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Unit information: U.S.Postmodernist Fiction in 2016/17

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Unit name U.S.Postmodernist Fiction
Unit code ENGLM0057
Credit points 20
Level of study M/7
Teaching block(s) Teaching Block 2 (weeks 13 - 24)
Unit director Dr. Theo Savvas
Open unit status Not open
Pre-requisites

None

Co-requisites

None

School/department Department of English
Faculty Faculty of Arts

Description

Postmodernism is a notoriously slippery term. In this course we shall approach both the notion of postmodernity a historical and cultural period usually seen as stretching from the 1960s to the 1990s  and postmodernism a tentative grouping of ideas, themes, and stylistic and narrative innovations from the perspective of U.S. fiction. Broken into four subsections - Breaking the Frame; Postmodernism and History; Technoculture and Other Postmodernisms: Race, Ethnicity and Gender - the course is designed to introduce students to a full array of U.S. postmodernist fictions, and to suggest ways in which postmodernism has developed. We will end by considering the waning influence of postmodernism in American letters and the possible contours of postpostmodernism. Each week we will look at a primary text and a secondary source which develops and complements ideas found in the primary.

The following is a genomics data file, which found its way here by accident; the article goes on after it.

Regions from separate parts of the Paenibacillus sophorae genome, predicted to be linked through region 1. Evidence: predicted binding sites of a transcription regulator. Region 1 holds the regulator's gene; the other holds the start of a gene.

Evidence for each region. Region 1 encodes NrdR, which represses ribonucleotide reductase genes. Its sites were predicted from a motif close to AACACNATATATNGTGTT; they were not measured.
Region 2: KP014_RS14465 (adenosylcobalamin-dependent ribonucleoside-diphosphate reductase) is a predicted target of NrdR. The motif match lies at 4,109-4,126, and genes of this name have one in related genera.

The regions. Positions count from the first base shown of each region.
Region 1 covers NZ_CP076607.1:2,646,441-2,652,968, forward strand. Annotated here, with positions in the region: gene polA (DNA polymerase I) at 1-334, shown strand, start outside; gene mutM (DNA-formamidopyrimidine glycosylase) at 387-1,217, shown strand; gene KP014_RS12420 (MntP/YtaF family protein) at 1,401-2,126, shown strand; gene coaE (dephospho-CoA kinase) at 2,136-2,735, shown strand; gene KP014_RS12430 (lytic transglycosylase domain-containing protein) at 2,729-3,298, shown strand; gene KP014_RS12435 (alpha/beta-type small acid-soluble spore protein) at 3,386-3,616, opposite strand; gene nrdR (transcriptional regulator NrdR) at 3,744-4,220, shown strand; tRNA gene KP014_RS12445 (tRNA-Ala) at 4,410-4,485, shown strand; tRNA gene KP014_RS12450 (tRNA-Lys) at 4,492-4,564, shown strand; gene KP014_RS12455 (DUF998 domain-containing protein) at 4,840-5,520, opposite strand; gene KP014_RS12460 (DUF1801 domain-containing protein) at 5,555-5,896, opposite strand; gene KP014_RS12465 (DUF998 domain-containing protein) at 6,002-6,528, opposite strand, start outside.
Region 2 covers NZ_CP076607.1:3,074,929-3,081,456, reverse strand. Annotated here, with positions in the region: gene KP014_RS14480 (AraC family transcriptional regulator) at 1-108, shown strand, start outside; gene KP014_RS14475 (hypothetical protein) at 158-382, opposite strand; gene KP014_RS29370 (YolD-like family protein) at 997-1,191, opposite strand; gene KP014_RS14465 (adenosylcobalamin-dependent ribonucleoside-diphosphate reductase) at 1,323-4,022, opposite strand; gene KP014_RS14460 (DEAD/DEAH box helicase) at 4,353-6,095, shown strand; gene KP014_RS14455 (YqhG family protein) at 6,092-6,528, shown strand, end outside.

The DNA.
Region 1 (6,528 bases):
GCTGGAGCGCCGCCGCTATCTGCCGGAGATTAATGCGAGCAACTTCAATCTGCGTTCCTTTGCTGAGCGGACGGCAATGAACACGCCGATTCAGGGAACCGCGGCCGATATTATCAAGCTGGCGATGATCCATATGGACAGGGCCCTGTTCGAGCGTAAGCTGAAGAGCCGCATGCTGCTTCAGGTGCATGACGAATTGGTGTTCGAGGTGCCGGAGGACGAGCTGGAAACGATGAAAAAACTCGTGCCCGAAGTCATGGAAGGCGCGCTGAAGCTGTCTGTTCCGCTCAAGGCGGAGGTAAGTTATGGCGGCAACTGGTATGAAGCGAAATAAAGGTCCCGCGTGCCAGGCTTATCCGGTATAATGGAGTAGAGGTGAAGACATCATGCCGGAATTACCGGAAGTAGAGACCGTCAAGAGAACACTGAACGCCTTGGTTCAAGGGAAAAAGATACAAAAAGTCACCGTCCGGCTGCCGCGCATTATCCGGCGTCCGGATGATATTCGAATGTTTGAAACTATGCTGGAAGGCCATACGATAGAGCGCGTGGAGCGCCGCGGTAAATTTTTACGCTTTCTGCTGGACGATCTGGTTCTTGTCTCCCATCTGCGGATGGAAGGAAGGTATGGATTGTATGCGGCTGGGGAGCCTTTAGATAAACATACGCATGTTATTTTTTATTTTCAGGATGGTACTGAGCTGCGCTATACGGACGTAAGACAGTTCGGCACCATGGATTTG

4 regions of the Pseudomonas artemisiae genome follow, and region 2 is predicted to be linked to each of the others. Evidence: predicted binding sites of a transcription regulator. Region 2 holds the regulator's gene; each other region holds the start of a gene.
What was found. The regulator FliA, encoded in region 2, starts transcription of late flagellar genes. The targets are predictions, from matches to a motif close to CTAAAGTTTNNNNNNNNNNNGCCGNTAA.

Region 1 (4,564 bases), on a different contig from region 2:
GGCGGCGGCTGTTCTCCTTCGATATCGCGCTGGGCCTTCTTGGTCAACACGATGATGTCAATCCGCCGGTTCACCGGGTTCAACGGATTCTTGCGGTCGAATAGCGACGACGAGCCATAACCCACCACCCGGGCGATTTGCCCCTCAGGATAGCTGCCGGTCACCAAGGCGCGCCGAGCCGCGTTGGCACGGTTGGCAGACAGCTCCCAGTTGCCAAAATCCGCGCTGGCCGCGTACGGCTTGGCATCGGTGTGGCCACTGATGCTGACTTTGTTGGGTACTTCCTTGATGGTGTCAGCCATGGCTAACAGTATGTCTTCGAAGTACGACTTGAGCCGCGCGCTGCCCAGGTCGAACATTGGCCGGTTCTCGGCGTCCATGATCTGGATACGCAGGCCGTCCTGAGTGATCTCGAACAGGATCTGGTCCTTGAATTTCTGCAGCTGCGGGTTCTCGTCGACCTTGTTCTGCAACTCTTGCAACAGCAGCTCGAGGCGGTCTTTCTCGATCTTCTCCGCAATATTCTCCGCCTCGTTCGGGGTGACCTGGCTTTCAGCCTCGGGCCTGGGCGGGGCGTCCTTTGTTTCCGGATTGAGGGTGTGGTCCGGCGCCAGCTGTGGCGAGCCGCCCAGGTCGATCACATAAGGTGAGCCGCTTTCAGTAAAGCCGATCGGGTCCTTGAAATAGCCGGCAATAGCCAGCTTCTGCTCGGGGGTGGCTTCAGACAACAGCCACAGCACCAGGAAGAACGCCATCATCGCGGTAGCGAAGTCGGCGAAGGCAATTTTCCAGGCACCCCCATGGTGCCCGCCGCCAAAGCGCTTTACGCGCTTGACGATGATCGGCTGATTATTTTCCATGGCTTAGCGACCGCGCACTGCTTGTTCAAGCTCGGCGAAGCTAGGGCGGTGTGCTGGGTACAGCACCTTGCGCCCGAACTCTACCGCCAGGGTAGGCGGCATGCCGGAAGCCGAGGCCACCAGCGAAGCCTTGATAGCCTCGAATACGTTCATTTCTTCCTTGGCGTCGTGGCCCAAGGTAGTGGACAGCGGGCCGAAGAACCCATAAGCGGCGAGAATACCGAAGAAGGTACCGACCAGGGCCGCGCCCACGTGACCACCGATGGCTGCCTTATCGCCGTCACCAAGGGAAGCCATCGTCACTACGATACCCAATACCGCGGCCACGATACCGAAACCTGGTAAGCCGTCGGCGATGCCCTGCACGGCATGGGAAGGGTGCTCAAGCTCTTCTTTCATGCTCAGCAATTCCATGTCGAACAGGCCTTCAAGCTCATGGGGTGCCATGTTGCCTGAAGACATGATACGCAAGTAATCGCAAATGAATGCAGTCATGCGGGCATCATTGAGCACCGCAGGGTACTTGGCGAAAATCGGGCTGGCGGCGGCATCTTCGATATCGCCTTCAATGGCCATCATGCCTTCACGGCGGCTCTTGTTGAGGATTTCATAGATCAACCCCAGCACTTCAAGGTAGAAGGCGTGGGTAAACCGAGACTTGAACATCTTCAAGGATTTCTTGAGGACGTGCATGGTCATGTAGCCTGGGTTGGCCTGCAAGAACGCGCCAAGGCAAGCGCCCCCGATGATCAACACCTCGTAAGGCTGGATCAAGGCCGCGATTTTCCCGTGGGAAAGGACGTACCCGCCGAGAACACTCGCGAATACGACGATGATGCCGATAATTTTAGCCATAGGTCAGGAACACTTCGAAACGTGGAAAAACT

Intended learning outcomes

On successful completion of this unit students will have (1) developed a detailed knowledge and critical understanding of U.S. postmodernist fiction and its relation to postmodernity; (2) in-depth understanding of the theoretical contexts that inform thinking and writing about postmodernity (3) demonstrated the ability to analyse and evaluate differing critical accounts of the primary literature; (4) demonstrated the ability to identify and evaluate pertinent evidence in order to illustrate/demonstrate a cogent argument; (5) strengthened skills in argumentation and academic writing.

Additionally (specific to level M), students will be expected to (6) display high level skills in evaluating, analysing, synthesising and (where apt) critiquing images and ideas; (7) apply existing analytical strategies to new evidence with flexibility and creativity; (8) demonstrate the capacity for independent research.

Teaching details

2-hour seminar weekly

Assessment Details

1 essay of 4,000 words which assesses the standards reached of the abilities and knowledge listed in learning objectives 1-7. Students will also be required to deliver a 1,000 word presentation.

Reading and References

  • Doctorow, E.L., Ragtime (1975)
  • Barth, John, Dunyazadiad from Chimera (1972)
  • Brautigan, Richard, Trout Fishing in America (1967)
  • Powers, Richard, Galatea 2.2 (1995)
  • Gibson, William, Neuromancer (1984)
  • Reed, Ishmael, Mumbo Jumbo (1972)

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